Python Backtracking with Memoization Solution


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    class Solution(object):
        def canFindSum(self, nums, target, ind, n, d):
            if target in d: return d[target] 
            if target == 0: d[target] = True
            else:
                d[target] = False
                if target > 0:
                    for i in xrange(ind, n):
                        if self.canFindSum(nums, target - nums[i], i+1, n, d):
                            d[target] = True
                            break
            return d[target]
        
        def canPartition(self, nums):
            s = sum(nums)
            if s % 2 != 0: return False
            return self.canFindSum(nums, s/2, 0, len(nums), {})
    

  • 0

    Here is Java Version:

    public class Solution {
    
    	public boolean canPartition(int[] nums) {
    		Arrays.sort(nums);
    		int sum = 0;
    		for (int num : nums)
    			sum += num;
    		if (sum % 2 == 1)
    			return false;
    		return backtracking(nums, 0, sum, 0);
    	}
    
    	private static boolean[] choices = { true, false };
    
    	private boolean backtracking(int[] nums, int sumSoFar, int sum, int k) {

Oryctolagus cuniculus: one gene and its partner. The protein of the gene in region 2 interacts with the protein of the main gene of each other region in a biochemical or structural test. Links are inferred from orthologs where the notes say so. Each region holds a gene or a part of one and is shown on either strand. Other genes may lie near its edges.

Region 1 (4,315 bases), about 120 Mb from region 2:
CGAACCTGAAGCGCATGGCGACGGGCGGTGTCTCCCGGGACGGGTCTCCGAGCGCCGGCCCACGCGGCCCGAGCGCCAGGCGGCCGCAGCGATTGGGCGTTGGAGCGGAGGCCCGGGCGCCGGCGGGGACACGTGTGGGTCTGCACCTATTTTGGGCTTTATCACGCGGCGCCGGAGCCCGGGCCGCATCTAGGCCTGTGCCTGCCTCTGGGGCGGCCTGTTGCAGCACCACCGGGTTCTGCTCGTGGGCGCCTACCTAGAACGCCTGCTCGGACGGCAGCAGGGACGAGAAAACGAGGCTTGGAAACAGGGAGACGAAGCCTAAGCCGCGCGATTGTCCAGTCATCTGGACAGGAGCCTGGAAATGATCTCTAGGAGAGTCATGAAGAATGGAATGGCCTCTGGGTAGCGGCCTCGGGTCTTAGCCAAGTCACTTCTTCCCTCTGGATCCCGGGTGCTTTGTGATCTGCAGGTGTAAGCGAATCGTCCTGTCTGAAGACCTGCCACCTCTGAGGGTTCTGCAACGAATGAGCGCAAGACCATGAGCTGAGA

for (boolean choice : choices) {
    			if (choice) {
    				sumSoFar += nums[k];
    			} else {
    				sumSoFar -= nums[k];
    			}
    
    			if (sumSoFar == sum / 2)
    				return true;
    			if (k + 1 == nums.length || sumSoFar > sum / 2)
    				return false;
    			if (backtracking(nums, sumSoFar, sum, k + 1))
    				return true;
    		}
    		return false;
    	}
    }
    

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    S
    This post is deleted!

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    W

    Hey man...

    I think our dear admin just added a test case yesterday... And your code got TLE for that one...

    @administrators


  • 0

    @whglamrock Thanks, I just added memoization to my code using a dict.


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    I
    This post is deleted!

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    L

    Thank you so much! But please why does memoizing only the target work? Shouldn't the memoization be also associated with the index as well?


  • 0
    C

    @lekzeey I also have the same question here


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    @chamberlian1990 @lekzeey

    Index i means we have available num in nums[i:n], if we can't find a possible answer in previous steps with more candidates, surely we can't find one with less candidates. Check my post here if my explanation still confuses you.


  • 0
    L

    @realisking oh that makes sense lol


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